Spinning on 27 speeds has finally been the norm for me in the past few years after always opting to remove the big chainring in favor of a bashguard. I always figured I rarely used the big ring, so why bother with it? As my bike preferences and bike technology have evolved since my big-heavy-freeride bike days, thankfully shifting technology has also improved–and with the all-new SRAM XX group, that improvement is flat-out amazing.

After my trip to SRAM HQ a few weeks back, I was determined to get onboard the SRAM XX group during the Interbike Outdoor Demo to see just what all the hype was about. So, I dropped into the SRAM booth and met up with Eric Schutt from SRAM who promptly asked, “You want to try XX?” Of course I did… are you nuts?

SRAM XX Trigger Shifters

My bike would be a custom-built Trek Top Fuel decked out to the hilt in the full XX component group. Uh yeah… I was feeling completely spoiled as I was the first one to take out a brand new tricked-out bike for a little desert testing in Bootleg Canyon.

Every part of the SRAM XX group has been engineered from the ground-up to be lightweight, ergonomic, accurate and supremely adjustable. Just walking through the barrel adjustments on the Avid XX brakes was amazing in an of itself, but that was just the start.

Here’s the guts of the full XX group on the Trek Top Fuel:

  • Truvativ XX carbon fiber crankset
  • Avid XX disc brakes
  • SRAM XX trigger shifters
  • SRAM XX front derailleur
  • SRAM XX rear derailleur
  • SRAM XX cassette – 11/36
  • Rockshox SID XX World Cup with XLOC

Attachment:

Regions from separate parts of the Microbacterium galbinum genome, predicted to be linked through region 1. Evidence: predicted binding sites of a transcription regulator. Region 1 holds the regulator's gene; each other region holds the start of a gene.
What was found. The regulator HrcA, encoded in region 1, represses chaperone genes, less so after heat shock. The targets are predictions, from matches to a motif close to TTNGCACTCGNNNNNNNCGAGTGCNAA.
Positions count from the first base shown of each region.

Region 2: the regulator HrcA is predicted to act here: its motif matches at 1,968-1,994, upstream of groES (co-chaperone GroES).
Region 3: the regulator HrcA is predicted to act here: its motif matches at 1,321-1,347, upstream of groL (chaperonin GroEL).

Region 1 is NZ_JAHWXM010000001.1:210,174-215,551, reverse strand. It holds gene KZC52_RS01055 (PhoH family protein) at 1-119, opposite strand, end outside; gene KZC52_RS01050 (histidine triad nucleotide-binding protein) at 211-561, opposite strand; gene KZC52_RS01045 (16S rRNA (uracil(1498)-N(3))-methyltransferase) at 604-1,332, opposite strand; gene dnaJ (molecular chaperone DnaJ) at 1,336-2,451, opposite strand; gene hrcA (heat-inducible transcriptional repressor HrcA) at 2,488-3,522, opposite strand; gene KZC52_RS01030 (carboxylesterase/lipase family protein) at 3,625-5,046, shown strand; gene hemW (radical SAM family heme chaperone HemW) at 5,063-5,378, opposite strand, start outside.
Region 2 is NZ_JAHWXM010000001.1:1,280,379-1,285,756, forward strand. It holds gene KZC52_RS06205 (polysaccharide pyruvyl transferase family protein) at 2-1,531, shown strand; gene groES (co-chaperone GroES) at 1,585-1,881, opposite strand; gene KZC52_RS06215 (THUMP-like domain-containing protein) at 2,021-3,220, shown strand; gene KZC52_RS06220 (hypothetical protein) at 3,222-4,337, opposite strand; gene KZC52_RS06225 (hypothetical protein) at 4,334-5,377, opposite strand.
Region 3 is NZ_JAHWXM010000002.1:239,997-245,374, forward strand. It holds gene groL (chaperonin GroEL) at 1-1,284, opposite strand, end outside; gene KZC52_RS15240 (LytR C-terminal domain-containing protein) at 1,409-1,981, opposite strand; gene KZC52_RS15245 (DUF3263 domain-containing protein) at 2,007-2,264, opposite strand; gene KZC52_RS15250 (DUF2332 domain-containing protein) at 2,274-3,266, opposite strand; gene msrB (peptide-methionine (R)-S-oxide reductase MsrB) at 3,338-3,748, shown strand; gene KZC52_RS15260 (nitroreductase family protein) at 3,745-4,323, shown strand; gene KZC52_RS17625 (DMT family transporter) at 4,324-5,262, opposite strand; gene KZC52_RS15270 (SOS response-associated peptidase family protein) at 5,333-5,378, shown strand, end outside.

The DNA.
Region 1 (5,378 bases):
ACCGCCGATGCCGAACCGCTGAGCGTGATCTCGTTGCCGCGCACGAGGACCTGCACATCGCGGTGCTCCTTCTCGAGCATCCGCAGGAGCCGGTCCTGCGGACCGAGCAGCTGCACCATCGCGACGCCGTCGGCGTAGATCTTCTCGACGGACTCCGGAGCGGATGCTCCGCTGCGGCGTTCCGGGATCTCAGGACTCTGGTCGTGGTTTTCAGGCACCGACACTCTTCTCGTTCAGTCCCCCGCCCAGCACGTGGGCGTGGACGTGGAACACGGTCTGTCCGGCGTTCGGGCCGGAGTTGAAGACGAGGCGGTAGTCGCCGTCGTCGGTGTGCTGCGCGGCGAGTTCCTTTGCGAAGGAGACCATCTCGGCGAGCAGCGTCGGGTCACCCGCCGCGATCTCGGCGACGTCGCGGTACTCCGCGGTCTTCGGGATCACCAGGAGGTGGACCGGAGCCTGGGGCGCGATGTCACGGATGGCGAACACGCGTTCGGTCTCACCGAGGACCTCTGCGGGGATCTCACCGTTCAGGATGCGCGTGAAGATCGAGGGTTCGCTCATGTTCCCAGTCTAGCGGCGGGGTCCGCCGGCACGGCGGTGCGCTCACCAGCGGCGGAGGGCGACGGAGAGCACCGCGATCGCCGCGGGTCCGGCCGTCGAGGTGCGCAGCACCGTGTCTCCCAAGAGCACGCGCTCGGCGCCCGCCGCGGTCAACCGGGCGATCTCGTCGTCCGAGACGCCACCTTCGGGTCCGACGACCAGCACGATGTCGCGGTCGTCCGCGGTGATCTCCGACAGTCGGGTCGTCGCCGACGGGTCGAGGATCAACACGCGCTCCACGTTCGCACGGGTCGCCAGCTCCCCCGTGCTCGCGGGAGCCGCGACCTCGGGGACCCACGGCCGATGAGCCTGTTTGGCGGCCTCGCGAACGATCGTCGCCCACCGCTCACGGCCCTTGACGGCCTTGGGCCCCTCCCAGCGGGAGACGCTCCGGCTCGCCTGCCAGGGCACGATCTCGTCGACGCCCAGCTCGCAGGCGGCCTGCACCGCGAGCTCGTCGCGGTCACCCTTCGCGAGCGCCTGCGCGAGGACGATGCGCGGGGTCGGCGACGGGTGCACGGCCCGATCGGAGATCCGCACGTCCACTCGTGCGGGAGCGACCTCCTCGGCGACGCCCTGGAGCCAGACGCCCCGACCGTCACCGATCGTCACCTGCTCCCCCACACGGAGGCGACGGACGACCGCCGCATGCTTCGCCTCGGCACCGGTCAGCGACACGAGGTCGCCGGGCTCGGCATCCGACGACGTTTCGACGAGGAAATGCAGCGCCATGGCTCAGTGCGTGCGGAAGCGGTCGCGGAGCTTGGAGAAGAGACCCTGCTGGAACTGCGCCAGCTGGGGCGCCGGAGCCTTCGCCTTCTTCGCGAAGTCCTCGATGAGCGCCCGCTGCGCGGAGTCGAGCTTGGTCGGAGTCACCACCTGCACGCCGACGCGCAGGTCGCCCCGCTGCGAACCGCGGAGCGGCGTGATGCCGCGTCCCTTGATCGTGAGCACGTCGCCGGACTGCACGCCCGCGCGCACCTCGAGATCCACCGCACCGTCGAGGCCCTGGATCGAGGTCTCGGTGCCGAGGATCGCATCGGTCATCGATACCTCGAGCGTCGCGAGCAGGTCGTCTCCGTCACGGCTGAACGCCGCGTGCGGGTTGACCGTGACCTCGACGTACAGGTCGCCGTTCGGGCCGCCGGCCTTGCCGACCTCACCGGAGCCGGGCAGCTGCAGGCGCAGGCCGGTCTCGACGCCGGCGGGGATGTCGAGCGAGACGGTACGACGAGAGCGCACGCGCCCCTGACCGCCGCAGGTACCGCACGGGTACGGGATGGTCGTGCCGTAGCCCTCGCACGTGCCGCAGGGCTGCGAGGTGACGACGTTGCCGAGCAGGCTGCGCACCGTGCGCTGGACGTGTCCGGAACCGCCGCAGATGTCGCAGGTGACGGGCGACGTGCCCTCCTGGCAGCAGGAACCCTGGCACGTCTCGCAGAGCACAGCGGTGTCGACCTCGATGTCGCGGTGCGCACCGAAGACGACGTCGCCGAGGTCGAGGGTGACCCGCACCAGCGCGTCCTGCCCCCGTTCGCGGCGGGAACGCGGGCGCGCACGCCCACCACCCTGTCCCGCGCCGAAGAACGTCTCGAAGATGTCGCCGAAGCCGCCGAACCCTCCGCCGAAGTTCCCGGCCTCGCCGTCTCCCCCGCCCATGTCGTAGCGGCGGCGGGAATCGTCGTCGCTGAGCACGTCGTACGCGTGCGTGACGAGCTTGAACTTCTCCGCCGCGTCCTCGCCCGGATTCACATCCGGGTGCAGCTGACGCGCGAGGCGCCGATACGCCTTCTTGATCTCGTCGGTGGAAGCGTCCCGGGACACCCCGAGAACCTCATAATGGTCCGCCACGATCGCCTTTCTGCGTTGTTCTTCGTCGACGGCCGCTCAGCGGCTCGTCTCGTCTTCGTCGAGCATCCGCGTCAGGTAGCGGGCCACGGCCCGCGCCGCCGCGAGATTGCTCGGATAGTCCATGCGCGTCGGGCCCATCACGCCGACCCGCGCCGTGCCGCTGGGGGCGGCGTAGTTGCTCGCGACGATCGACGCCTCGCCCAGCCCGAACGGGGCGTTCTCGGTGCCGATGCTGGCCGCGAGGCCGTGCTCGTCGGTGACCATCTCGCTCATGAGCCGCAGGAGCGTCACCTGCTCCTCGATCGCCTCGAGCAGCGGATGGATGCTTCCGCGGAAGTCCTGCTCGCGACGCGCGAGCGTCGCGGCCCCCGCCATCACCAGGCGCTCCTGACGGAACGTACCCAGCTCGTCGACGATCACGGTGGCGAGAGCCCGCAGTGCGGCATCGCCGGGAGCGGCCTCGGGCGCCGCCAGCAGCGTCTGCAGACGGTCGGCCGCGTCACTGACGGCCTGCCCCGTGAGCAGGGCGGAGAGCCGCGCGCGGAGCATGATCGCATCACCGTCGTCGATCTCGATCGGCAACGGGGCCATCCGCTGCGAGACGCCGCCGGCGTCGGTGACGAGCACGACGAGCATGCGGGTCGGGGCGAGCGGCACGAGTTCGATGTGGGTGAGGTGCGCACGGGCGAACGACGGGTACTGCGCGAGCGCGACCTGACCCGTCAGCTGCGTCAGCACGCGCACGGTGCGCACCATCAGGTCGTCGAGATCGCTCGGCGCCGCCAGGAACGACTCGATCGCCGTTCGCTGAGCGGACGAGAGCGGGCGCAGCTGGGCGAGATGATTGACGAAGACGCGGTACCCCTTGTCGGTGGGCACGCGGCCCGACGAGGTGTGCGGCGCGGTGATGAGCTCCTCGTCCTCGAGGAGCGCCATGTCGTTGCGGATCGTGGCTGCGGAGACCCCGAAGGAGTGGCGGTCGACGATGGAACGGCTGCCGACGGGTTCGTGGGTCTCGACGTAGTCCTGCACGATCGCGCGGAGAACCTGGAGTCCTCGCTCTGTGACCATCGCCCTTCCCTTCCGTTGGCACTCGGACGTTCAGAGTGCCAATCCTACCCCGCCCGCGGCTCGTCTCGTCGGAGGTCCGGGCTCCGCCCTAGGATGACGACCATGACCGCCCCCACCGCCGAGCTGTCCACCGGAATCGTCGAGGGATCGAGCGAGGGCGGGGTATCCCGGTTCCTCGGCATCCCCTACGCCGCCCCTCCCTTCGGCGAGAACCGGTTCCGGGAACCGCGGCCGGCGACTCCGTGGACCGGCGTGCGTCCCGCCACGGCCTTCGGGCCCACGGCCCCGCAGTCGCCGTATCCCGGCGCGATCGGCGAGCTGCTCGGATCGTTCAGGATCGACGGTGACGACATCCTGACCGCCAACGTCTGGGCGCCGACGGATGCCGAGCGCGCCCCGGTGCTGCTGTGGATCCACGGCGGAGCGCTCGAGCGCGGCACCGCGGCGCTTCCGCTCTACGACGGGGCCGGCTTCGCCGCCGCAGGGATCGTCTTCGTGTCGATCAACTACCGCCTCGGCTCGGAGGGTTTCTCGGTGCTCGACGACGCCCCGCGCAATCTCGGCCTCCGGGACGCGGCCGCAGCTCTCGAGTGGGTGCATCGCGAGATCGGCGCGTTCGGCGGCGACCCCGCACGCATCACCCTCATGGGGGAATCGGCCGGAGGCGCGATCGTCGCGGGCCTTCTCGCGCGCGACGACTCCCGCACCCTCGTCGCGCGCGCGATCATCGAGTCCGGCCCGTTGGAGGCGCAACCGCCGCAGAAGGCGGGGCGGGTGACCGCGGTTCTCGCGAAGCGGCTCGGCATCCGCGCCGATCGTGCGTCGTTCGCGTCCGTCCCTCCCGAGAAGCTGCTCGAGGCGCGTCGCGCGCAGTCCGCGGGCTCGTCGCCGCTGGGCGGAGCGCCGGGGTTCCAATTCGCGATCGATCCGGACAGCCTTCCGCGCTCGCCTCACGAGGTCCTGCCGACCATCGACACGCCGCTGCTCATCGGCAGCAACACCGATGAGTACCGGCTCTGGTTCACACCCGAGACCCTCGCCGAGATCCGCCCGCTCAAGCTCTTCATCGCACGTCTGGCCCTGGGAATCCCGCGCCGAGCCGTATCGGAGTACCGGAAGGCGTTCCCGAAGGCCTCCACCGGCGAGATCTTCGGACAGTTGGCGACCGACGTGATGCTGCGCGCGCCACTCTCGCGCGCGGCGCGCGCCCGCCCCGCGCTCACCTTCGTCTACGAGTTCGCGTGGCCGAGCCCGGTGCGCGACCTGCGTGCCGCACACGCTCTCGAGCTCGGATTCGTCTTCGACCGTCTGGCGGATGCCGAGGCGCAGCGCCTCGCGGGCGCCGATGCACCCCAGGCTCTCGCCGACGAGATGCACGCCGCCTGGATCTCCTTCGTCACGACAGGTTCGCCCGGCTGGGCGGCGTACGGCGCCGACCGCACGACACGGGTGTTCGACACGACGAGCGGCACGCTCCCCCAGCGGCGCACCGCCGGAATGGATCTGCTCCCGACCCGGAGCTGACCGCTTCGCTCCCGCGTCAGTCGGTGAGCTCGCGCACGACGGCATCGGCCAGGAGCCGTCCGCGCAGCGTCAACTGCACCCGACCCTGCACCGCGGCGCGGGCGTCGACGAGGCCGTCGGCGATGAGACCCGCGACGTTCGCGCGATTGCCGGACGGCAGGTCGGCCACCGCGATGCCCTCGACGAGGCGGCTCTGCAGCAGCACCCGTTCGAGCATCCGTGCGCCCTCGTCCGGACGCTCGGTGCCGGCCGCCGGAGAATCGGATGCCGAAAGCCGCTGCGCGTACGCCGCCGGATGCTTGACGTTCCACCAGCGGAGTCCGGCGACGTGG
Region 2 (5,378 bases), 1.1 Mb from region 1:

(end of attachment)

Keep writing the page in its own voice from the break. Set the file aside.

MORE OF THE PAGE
After a quick walk-thru on the function and adjustability of everything, we set out on the trails for a quick loop. The shifting accuracy was unlike anything I’ve used to date. Upshifts and downshifts were instant and accurate–even under load. The front shifting is lightning-fast due to the dedicated 2-stage derailleur and chainrings that only need to shift up or down–not both.

The 2×10 drivetrain does wonders for the chainline and eliminates unnecessary gear overhead. With a traditional 3×9 drivetrain, there are a ton of overlapping gear ratios that go unused and the big/big or small/small combo always results in chain rubbing.

Aside from the instant shifting, the entire package was so comfortable with more adjustability than any other group on the market. I’ve ridden X0, X9 and Shimano XT and XTR this Summer and the XX group blows them all away in every respect. Subsequent rides have continued to prove their worth as the XX grouppo remains the one to beat.

No matter how hard I pushed or how awkwardly I tried to shift, everything performed flawlessly and felt super-smooth. Click (shift). Click (shift). That’s about all you need to know about the XX grouppo.

SRAM XX Cranks

SRAM XX Rear Derailleur

The Bottom Line: SRAM XX Component Group

Hopefully I’ll get more saddle-time on the XX group by next Summer and I can bring you more insights on performance, durability and ergonomics. For now, trust me… the XX group will have you wondering why we even have triple chainrings at all. If this is a sign of things to come, I sure hope traditional 3×9 drivetrains quickly go the way of the Dodo.

Buy Now: Find SRAM Components at CompetitiveCyclist.com

About Author